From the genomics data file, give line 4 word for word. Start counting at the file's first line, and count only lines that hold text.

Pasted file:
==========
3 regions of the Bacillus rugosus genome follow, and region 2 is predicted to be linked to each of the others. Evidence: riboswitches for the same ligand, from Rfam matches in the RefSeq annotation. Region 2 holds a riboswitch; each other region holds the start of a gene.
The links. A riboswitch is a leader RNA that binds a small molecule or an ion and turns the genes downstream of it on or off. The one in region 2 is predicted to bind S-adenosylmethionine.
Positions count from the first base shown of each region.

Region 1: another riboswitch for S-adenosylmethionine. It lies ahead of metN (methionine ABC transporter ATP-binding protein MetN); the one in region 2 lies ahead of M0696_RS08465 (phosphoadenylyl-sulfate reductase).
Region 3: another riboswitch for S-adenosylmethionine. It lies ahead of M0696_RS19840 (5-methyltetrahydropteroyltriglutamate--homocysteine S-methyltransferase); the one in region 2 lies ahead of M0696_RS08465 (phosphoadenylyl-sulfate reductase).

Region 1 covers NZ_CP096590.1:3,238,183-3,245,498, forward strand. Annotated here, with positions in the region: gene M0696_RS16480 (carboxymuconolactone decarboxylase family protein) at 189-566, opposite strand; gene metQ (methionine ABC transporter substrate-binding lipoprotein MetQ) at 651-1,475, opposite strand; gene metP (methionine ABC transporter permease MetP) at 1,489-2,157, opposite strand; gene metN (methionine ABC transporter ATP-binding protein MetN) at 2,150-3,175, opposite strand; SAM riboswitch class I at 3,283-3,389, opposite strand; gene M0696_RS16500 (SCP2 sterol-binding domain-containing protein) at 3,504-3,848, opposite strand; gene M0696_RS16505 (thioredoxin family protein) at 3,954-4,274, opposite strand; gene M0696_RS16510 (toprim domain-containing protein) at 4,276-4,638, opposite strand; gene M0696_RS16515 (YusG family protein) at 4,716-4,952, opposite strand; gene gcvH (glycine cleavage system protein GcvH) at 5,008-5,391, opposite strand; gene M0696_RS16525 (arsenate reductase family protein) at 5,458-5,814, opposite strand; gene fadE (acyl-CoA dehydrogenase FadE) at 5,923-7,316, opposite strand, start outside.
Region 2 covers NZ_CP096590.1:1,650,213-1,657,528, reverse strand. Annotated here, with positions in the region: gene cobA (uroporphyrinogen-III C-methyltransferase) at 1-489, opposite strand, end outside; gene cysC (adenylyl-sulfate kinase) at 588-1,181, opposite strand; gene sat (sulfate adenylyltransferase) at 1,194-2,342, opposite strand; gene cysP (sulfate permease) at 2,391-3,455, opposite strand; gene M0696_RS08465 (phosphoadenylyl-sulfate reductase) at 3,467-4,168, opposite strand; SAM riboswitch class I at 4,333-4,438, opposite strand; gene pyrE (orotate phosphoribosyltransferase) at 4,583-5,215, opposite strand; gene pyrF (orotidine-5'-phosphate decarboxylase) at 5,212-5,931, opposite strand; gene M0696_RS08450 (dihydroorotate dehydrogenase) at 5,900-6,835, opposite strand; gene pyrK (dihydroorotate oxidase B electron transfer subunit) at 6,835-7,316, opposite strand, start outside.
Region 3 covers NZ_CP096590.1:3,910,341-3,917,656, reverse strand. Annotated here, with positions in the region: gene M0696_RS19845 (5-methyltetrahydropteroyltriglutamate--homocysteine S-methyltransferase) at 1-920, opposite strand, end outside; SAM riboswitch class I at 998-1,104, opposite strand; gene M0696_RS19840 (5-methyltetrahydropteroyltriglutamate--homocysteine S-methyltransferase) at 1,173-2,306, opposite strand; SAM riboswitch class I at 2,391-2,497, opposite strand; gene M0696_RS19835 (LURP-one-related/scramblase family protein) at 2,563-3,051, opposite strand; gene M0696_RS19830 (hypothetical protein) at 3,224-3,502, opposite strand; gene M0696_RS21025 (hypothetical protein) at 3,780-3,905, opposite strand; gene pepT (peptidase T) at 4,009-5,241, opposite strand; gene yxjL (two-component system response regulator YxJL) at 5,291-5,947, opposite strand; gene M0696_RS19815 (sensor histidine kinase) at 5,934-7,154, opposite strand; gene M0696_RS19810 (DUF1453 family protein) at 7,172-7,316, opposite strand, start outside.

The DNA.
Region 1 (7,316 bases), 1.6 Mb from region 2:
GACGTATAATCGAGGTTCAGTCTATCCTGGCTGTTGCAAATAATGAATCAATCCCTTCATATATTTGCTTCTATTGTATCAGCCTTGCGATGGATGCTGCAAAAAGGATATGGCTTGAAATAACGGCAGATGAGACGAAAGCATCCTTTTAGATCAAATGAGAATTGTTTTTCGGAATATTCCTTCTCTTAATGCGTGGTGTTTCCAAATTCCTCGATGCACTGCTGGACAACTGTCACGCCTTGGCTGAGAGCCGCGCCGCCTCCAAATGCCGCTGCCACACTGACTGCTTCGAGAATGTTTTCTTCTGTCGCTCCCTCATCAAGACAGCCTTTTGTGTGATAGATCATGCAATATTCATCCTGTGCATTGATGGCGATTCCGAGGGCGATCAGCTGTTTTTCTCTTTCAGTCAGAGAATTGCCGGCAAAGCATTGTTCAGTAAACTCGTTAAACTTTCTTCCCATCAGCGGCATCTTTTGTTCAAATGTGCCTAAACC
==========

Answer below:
Region 1: another riboswitch for S-adenosylmethionine. It lies ahead of metN (methionine ABC transporter ATP-binding protein MetN); the one in region 2 lies ahead of M0696_RS08465 (phosphoadenylyl-sulfate reductase).